Carmel is a great place to return to each night, with loads of great restaurants, whereas most of the rest of Big Sur is rather rural with not much in the way of evening activities or restaurants.

Here are a few incredible places to stay in the area, broken down by budget bracket.

Image provided by Airbnb

Budget | Redwood Haven | Located in a cute cottage in the midst of a redwood forest in a canyon between Carmel and Big Sur, it doesn’t get cuter than this place! It’s alongside a creek in the redwood canopy and is just a few minutes from the PCH.

There’s one bedroom and an additional Murphy bed available if you’re traveling with up to 4 travelers. There’s also a garden, propane grill, and outdoor seating. Note that there’s no TV or WiFi and signal is weak due to the redwoods, so plan to disconnect! Book your stay on Airbnb.

Image provided by Airbnb

Mid-Range | Big Sur Dream House | This place is something out of a fairy tale! It almost looks like a treehouse in real life, with a gorgeous pool to swim in under the stars, grill, outdoor fireplace, and a luxurious patio.

There are windows everywhere, streaming in natural light and giving the whole place a warm and airy feel. It has one loft bedroom and one yurt bedroom — great for a cozy stay for two friends. Book your stay on Airbnb.

Image provided by Airbnb

Luxury | Private Craftsman Home | This exquisite home is minutes away from incredible hikes in Garrapata, Point Lobos, and Pfeiffer Beach! Enjoy two private patios with an outdoor grill with ocean views and a fire pit, and a surround-sound theater!

There are two bedrooms in this modern California craftsman bungalow, and the beds are cozy as can be with Temperpedic mattresses with private bathrooms for each — with waterfall showers and massaging wall jets in one! It’s a magical place to stay, and books up well in advance due to its amenities, so book it on Airbnb to reserve your spot.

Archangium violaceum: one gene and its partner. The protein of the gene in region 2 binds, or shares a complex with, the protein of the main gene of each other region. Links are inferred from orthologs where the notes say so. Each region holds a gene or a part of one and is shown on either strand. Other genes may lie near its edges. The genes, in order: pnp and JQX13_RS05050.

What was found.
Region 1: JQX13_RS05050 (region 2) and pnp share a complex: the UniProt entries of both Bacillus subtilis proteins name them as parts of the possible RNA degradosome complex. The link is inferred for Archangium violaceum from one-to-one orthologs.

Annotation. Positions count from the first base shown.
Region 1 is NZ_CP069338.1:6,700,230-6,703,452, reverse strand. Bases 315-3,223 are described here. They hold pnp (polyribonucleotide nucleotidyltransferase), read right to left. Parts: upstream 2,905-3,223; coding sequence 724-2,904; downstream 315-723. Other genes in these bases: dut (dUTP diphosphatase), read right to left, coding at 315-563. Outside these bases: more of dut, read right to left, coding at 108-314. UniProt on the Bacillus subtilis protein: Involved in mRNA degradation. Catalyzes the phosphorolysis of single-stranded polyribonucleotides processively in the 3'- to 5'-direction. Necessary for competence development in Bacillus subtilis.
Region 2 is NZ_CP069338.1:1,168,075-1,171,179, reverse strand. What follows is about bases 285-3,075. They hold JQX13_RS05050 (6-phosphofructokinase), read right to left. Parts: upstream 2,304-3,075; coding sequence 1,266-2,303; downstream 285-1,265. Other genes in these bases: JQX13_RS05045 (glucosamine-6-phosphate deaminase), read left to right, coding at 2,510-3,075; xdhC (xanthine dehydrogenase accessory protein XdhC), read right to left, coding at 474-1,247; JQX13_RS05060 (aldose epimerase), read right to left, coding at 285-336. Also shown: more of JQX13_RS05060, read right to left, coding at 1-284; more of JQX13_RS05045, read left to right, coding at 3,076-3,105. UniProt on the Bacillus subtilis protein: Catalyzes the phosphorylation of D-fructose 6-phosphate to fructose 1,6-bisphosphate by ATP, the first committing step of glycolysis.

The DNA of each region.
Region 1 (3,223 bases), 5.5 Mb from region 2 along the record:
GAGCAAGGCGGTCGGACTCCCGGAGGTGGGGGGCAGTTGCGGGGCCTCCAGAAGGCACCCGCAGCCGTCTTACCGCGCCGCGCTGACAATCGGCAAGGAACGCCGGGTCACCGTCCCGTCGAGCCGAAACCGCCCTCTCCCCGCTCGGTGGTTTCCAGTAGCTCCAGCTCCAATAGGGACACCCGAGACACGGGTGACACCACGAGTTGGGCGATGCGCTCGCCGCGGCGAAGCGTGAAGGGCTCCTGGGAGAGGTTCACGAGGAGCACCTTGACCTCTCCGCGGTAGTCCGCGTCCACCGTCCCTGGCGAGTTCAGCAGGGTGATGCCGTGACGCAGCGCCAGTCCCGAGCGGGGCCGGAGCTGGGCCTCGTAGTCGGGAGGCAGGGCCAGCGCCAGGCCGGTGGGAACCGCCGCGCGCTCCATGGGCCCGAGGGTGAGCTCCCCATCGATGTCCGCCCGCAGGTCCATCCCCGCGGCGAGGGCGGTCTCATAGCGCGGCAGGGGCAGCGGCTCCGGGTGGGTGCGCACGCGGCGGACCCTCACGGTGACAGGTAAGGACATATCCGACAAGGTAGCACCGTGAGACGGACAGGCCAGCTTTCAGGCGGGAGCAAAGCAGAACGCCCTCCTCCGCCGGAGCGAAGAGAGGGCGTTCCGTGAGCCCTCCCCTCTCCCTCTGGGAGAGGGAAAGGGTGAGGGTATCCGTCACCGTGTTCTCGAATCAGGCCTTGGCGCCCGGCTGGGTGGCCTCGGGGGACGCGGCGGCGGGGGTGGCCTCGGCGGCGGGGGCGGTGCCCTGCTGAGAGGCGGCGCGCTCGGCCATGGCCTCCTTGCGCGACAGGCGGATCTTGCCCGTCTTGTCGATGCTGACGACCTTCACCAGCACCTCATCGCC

Your Ultimate Big Sur Road Trip Itinerary

As mentioned before, this Big Sur itinerary starts heading south from Northern California along the coast.

If you’re heading up from Southern California and are heading north, just follow this itinerary for Big Sur in reverse.

Point Lobos State Park

The first stop on your journey through Big Sur is only three miles south of Carmel down Highway 1.

This state reserve has a $10 entry fee. Once you get inside, there are four parking lots to choose from.

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To the north shore is Whaler’s Cove, where the vistas from high up on the cliffs looking out at the Pacific Ocean will take your breath away. The Whaler’s Museum is also located at the north end parking lot and is open from 9 am to 5 pm every day.

From any of the parking lots, you can embark on one of many hiking trails that meander along the many popular viewing spots soaking in the crashing waves below. If you’re lucky you can catch sight of some interesting wildlife such as sea lions, sea otters, and pelicans!

Garrapata Beach

This secluded beach is considered a Big Sur hidden gem by the locals, which makes it a must-see highlight for this road trip!

This state park and beach is just 8 miles south of Carmel and just a few minutes down the road from Point Lobos, your previous stop on this Big Sur itinerary.

There is only one turnout sign that most people skip over, which is great for allowing you to have it all to yourself!

Take some time to wander down the trail and dip your toes in the Pacific Ocean. If you arrive in spring, all the wild flowers in bloom will enhance the experience even more.

Bixby Creek Bridge

Located 13 miles south of Carmel, fans of the HBO show Big Little Lies will definitely recognize this one!

The Bixby Bridge is an open-spandrel arch bridge that was built in 1932. There are two viewpoints on the north and south end of the bridge to get out and take pictures.

You’re going to have to drive over it anyway, so you might as well take some pics! This is the second most photographed bridge in California after the Golden Gate, and for good reason.

Pfeiffer State Beach

Also located in the town of Big Sur and about 30 minutes west of the Pfeiffer State Park is Pfeiffer State Beach.

This beach is probably the most popular attraction for tourists to Big Sur. However, I have included it on this list because it really is a must-see.